aA-bB-aA-bB-aA-bB and 'bB-(aA-bB) where ea ab l00 are operable even though they contain one and two end B-blocks, respectively. In any case, however, the most preferred block copolymers are those devoid of any end B-blocks.

In the compositions of the instant invention m and n are preferably less than 100, more preferably less than tyl phthalate or polyethylene-poly-t-butyl styrenepolyethylene where the plasticizer is an oil having a low aromatics content, for example, an oil of'about 1-2 percent aromatic content, 10-13 percent paraffin content, and 82-88 percent naphthenic content.

BACKGROUND OF THE PRIOR ART French Patent 1,576,598 teaches the specific plasticization of copolymers. More specifically, the French patent teaches the two-block, three-block, graft and statistical copolymers, wherein the polymer blocks which make up the copolymer are present in separate distinct microphases, may be converted into novel compositions by the addition of a plasticizer which specilically plasticizes only one of the polymer blocks. The French patent teaches the equivalency of the abovedescribed copolymer types and that either polymer block may be elastomeric. Finally. this patent teaches that either phase may be plasticized, thereby excluding crystalline blocks from being part of the copolymer.

U.S. Pat. No. 2,834,746 teaches that polystyrene may be grafted to polyethylene and the resulting graft poly mer plasticized with mineral oil. This patent differs from the instant application in that graft copolymers wherein the crystalline polymer block, i.e., the polyethylene, is the backbone, are inoperable for the purposes of the instant invention. Finally, the amount of mineral oil incorporated in the compositions described in the above patent is substantially less than the compositions of the instant invention.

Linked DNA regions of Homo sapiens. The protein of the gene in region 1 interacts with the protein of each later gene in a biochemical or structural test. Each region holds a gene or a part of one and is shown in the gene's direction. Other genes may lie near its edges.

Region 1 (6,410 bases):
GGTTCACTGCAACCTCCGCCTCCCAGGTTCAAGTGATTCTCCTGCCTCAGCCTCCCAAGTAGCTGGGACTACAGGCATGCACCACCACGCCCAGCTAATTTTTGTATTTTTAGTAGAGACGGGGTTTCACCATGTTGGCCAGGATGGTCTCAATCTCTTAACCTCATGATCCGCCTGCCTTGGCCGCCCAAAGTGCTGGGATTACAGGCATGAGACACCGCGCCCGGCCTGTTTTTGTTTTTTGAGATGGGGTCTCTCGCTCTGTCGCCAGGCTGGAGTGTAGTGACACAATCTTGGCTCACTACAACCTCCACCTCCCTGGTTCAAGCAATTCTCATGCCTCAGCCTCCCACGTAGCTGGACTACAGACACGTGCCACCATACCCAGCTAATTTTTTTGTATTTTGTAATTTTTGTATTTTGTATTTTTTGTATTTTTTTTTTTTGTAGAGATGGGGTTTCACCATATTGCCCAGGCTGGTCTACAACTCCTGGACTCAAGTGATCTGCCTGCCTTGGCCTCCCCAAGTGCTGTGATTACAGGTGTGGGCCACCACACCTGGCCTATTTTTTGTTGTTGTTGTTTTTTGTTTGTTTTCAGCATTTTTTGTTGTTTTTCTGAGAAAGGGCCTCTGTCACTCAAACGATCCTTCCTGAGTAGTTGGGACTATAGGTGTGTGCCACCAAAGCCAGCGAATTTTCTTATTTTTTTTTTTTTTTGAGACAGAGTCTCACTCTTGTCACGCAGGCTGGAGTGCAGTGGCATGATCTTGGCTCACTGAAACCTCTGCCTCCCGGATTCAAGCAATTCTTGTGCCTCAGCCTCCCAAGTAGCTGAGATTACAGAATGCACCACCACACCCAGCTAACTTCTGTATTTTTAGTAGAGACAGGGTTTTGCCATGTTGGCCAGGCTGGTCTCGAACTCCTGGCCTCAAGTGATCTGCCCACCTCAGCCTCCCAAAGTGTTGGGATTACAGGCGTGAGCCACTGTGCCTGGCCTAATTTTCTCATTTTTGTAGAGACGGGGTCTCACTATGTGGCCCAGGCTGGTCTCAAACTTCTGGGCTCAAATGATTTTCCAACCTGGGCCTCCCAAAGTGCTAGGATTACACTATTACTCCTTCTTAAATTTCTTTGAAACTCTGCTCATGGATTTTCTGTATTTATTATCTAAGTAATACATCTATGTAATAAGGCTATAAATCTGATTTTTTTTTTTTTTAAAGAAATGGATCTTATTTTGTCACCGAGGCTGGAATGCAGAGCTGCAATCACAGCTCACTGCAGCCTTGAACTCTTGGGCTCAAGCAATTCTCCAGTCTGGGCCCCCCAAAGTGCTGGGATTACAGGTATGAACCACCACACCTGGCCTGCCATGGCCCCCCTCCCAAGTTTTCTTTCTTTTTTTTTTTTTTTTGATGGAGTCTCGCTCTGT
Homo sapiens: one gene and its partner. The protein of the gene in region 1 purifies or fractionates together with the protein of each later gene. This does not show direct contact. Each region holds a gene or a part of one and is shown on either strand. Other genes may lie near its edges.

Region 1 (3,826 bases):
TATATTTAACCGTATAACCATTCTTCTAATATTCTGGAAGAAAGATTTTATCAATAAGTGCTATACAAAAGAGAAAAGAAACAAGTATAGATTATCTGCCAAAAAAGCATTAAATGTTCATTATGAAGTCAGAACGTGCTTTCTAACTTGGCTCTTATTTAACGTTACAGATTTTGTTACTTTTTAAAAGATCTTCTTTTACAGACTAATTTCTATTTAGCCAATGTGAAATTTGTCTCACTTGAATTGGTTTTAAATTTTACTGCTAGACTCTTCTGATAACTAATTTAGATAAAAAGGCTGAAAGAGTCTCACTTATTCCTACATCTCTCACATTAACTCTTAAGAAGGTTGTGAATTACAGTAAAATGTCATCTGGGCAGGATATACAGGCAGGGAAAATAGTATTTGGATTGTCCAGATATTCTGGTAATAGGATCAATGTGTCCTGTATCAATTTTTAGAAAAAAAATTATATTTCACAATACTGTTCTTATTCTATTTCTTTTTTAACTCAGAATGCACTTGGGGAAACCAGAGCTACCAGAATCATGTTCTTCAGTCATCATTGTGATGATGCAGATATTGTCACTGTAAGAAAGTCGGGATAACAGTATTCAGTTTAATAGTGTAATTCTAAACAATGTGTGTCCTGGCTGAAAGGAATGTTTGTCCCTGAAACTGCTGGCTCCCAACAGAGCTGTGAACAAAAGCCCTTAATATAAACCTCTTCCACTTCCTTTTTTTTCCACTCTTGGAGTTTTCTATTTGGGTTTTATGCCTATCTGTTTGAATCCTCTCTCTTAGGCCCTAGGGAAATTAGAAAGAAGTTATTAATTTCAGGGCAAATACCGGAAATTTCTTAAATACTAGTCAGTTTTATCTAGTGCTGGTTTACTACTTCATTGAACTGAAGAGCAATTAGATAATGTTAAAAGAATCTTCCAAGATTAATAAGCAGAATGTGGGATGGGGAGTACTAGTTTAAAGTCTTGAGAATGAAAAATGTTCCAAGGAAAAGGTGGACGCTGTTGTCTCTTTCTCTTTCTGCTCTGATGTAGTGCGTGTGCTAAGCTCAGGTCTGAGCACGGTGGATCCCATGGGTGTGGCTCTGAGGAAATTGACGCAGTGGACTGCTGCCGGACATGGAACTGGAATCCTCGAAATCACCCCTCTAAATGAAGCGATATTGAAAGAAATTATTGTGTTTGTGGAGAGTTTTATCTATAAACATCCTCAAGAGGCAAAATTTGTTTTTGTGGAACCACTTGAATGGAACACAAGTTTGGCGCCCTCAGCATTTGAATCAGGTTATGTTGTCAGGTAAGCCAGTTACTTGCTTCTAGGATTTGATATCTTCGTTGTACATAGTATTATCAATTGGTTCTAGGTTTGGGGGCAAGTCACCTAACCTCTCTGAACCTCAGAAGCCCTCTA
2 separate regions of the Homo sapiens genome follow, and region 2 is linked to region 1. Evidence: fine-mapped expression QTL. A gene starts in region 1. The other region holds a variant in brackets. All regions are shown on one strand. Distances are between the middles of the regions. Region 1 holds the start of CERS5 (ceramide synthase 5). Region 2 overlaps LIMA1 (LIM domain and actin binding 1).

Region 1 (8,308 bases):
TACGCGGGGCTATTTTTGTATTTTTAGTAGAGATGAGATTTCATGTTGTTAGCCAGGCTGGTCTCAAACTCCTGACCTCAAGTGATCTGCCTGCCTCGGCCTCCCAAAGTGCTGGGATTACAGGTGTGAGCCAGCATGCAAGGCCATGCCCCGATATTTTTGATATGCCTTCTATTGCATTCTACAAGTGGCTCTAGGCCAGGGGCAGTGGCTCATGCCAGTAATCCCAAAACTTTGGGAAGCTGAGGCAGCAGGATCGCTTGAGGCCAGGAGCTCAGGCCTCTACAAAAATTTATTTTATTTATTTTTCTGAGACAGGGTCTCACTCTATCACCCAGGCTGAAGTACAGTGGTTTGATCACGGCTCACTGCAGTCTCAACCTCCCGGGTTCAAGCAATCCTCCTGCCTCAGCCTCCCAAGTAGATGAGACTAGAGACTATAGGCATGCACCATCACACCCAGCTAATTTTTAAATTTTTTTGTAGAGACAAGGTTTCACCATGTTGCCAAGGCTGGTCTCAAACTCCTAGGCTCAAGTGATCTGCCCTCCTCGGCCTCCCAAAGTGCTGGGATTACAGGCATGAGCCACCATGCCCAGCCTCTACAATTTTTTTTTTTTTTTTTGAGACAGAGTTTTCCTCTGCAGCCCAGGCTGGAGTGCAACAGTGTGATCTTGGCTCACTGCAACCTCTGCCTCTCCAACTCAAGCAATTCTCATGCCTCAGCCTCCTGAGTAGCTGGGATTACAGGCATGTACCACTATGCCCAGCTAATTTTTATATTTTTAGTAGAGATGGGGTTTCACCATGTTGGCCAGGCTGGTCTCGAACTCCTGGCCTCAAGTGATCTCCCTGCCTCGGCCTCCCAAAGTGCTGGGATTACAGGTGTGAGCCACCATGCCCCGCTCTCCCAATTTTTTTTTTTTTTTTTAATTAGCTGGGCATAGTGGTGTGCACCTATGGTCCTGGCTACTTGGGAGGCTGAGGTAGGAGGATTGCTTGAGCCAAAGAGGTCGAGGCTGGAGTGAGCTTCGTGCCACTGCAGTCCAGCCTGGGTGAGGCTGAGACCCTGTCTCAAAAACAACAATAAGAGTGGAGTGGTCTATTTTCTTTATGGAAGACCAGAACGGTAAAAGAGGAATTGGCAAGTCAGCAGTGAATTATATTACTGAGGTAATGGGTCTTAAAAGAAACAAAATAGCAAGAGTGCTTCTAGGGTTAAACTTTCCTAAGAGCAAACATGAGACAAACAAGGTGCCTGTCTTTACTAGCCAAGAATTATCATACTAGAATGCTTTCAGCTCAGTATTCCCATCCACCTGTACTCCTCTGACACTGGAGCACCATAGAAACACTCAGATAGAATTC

Polymer block A is a crystalline or semicrystalline polymer block which has a melting point of at least 35C. and more preferably at least 50C. Polymer block B is substantially non-crystalline and has a glass transition or softening point of at least 35C. and more preferably at least 50C.

It is an occasional occurrence in the science of block and graft copolymers to create phase separated copolymers wherein the various polymer blocks are incompatible and therefore manifest their softening point behavior characteristic of the homopolymer blocks. We observe that for this phase separation to occur between 2 substantially non-crystalline polymer blocks, A and B, it is essential that their structures be sufficiently dissimilar. We have observed that a quantitative measure of this structural dissimilarity can be established by the use of solubility parameter.